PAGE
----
SilverStripe supports a few different types of caching. The options you can use depend on your site, but any you can use will be beneficial to improving your website performance.
For the marketing style sites, the content seldom updates, yet just loading that pages often takes a massive number of database queries. This is a prime use case for partial caching.
Wrapping a <% cached %> block around the entire Layout template and using the max LastEdited value of any SiteTree object as its key is a useful approach. Just this simple two line addition dropped the number of queries needed to render the home page of one of my websites from 63 down to 8.
SilverStripe also provides a mechanism for caching things inside PHP. This is done through the SS_Cache class. The API docs for this class are reasonably detailed and easy to follow. The main case for using SS_Cache is when you're generating some content, or requesting it from a third party and that it doesn't matter if it's not generated every single time. You then store the content in the cache and only generate/request it if it isn't in the cache (this could be due to it expiring, you invalidating it or it not having been cached yet).
If your site has very little dynamic content, you're likely to benefit from static publishing. Static publishing works by generating all your pages as pure HTML and serving that instead of going through SilverStripe's Controller and Model layers to serve your content. If your website is mostly informational you can get a massive increase in the amount of requests you can handle as well as dramatically reducing response times.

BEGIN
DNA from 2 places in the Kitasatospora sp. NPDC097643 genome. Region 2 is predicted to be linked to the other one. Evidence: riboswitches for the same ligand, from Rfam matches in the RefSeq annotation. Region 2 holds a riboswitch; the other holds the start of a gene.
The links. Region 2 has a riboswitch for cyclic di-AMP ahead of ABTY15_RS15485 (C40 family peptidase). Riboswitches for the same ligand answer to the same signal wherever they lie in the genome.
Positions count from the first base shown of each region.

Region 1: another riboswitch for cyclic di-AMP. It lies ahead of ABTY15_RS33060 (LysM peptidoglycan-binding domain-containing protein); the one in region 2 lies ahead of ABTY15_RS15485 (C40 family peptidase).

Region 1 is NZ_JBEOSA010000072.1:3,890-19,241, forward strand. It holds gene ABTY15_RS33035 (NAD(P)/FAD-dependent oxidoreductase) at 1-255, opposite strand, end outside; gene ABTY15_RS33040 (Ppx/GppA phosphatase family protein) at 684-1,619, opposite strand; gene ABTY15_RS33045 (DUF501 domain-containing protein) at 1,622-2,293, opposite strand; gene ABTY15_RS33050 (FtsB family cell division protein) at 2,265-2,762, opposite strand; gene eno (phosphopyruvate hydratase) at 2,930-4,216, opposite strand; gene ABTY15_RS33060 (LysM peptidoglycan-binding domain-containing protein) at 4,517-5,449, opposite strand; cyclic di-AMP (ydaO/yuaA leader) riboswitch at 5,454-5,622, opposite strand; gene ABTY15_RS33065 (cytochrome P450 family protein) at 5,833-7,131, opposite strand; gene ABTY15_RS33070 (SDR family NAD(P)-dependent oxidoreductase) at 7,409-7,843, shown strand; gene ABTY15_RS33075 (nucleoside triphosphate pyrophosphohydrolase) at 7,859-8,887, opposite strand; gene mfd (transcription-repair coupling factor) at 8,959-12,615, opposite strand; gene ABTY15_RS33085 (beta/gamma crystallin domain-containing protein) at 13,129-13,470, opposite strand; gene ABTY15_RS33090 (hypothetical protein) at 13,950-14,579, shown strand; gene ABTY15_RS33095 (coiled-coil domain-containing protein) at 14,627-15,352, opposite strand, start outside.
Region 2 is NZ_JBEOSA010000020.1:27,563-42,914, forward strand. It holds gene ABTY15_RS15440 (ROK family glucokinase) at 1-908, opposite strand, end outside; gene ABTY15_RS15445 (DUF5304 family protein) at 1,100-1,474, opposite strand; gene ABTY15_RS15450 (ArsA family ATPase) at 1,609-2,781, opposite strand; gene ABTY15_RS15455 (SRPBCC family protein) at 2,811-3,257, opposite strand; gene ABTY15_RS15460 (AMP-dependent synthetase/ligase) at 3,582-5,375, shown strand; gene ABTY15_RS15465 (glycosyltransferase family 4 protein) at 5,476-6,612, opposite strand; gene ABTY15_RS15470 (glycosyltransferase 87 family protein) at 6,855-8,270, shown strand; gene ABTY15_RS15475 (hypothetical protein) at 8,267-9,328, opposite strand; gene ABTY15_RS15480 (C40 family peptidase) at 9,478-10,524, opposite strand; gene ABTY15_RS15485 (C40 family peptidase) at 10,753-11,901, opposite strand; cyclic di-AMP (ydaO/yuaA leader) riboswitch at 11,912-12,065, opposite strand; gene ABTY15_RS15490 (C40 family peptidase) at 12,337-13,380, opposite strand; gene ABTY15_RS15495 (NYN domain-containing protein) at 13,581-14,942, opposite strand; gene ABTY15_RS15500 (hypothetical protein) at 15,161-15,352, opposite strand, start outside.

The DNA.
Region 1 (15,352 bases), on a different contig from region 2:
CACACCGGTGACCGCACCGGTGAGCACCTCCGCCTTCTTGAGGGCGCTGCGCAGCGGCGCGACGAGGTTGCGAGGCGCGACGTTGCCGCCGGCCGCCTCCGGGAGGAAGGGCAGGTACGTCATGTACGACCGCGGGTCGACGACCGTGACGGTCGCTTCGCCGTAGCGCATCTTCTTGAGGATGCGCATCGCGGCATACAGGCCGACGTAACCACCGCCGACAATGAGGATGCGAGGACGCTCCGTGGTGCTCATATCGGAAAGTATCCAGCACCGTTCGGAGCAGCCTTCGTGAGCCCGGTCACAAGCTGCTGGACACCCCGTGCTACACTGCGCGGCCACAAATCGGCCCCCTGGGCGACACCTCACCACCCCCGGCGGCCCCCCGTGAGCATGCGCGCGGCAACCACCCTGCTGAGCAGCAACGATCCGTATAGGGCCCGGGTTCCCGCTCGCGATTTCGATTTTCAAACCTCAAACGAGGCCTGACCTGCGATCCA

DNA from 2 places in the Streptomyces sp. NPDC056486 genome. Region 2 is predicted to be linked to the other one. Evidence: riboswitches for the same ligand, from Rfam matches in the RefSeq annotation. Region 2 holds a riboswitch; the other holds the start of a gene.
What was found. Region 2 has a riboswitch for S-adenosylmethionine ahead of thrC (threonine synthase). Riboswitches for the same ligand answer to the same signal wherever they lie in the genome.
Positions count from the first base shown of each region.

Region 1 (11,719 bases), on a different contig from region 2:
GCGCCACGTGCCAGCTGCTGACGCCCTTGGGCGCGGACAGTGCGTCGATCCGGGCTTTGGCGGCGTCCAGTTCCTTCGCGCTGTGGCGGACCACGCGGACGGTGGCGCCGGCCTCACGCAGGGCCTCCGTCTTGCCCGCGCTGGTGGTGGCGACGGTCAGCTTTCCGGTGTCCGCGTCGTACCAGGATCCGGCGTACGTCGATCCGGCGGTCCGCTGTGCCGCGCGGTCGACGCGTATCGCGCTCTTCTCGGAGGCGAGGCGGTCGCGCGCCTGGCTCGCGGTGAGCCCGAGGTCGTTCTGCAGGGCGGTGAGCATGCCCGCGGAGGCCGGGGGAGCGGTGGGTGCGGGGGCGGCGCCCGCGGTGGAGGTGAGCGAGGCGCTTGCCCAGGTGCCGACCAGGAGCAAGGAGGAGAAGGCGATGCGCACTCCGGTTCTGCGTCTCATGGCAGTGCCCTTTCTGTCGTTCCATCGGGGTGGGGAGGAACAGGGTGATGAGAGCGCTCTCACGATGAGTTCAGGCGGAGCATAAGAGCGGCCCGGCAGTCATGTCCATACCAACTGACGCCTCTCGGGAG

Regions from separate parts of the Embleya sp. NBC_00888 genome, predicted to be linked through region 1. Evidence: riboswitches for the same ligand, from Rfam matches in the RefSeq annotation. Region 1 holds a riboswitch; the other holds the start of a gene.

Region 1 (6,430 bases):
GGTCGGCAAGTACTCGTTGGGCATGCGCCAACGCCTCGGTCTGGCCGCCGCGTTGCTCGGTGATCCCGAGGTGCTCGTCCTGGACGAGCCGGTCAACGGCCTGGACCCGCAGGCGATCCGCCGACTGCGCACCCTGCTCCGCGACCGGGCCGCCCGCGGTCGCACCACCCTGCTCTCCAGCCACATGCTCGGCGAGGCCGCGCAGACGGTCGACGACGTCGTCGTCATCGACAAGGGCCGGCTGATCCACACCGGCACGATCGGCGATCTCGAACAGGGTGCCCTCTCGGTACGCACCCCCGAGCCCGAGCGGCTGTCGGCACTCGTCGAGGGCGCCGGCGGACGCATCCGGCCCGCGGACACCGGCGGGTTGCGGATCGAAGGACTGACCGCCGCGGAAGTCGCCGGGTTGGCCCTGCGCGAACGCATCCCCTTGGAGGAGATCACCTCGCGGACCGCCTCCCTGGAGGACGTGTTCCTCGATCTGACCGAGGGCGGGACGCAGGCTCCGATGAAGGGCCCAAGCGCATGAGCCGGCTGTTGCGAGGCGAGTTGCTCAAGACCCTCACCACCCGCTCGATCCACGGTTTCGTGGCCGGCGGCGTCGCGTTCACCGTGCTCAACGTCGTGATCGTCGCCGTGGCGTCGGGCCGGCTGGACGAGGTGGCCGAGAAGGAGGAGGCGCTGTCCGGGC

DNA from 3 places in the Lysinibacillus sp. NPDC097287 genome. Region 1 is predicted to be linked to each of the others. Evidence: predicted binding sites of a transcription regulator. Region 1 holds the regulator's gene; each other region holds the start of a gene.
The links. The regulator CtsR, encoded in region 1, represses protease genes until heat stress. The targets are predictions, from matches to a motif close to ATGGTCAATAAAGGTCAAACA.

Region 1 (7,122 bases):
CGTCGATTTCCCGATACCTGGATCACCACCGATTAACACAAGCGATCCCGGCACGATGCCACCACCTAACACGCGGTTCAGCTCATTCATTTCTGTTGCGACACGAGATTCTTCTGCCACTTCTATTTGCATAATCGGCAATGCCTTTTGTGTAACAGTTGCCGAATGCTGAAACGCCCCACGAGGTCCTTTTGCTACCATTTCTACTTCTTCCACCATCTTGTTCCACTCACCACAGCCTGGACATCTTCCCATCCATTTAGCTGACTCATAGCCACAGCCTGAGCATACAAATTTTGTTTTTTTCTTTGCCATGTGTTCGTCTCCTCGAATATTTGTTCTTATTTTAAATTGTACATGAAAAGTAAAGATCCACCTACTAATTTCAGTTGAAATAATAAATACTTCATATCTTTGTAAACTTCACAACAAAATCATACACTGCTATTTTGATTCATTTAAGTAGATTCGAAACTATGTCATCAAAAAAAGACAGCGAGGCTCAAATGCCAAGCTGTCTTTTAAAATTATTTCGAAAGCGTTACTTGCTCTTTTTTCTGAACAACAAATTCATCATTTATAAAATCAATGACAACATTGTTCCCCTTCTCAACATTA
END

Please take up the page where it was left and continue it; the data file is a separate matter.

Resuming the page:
If you're using Apache, adding something like the following to your .htaccess file will usually be enough.
ExpiresByType image/gif A31556926
ExpiresByType image/jpeg A31556926
ExpiresByType text/css A31556926
ExpiresByType image/png A31556926
ExpiresByType image/x-icon A31556926
Header append Cache-Control public
HipHop Virtual Machine (HHVM)
This is a much more involved option and rather on the bleeding edge.
You can switch out PHP for Facebook's HipHop Virtual Machine (HHVM). HHVM is a lot faster than generic PHP, though does have tradeoffs. To use it with SilverStripe you must use the newly released 2.4.0 package or newer. 2.3.x is missing several key features that SilverStripe requires.
On the database side, there is support for PostgreSQL through this extension. For MySQL, there's only ext_mysql and PDO support. MySQLi support is in the works. What this means is that SilverStripe 3.0 and 3.1 (which both use MySQLi) currently can't use HHVM and MySQL. SilverStripe 2.4 (which uses ext_mysql) works fine and it is likely that SilverStripe 3.2 may include PDO support.
The XML parsing is also lacking, which means you're unlikely to be able to use short codes.
If those don't bother you, and you've got the time to go through and test your site as well as set up HHVM, then go for it. The Facebook devs in the #hhvm IRC channel on Freenode are fairly responsive and can help you if you get stuck.
This is just a handful of ways to speedup a SilverStripe based website. Of course there are others, especially as you need to scale beyond one server which shall be covered in future blog posts. You now have several tactics you can use either stand-alone or as a combination to help you run your SilverStripe in a more demanding performance environment. Some are tried and tested such as moving to a VPS or caching, while others look to the future of web infrastructure. HHVM being a technology to keep a close eye one over the coming year. Remember, it is never purely down to the CMS to determine performance and requires a wider look at the greater whole of your web real estate.
Simon works for PocketRent, a SaaS product built on top of SilverStripe. As part of his duties, he is responsible for the responsiveness and speed of the site and its many background process. Simon can be followed on App.net and Twitter as well as generally being found in the SilverStripe IRC Channel.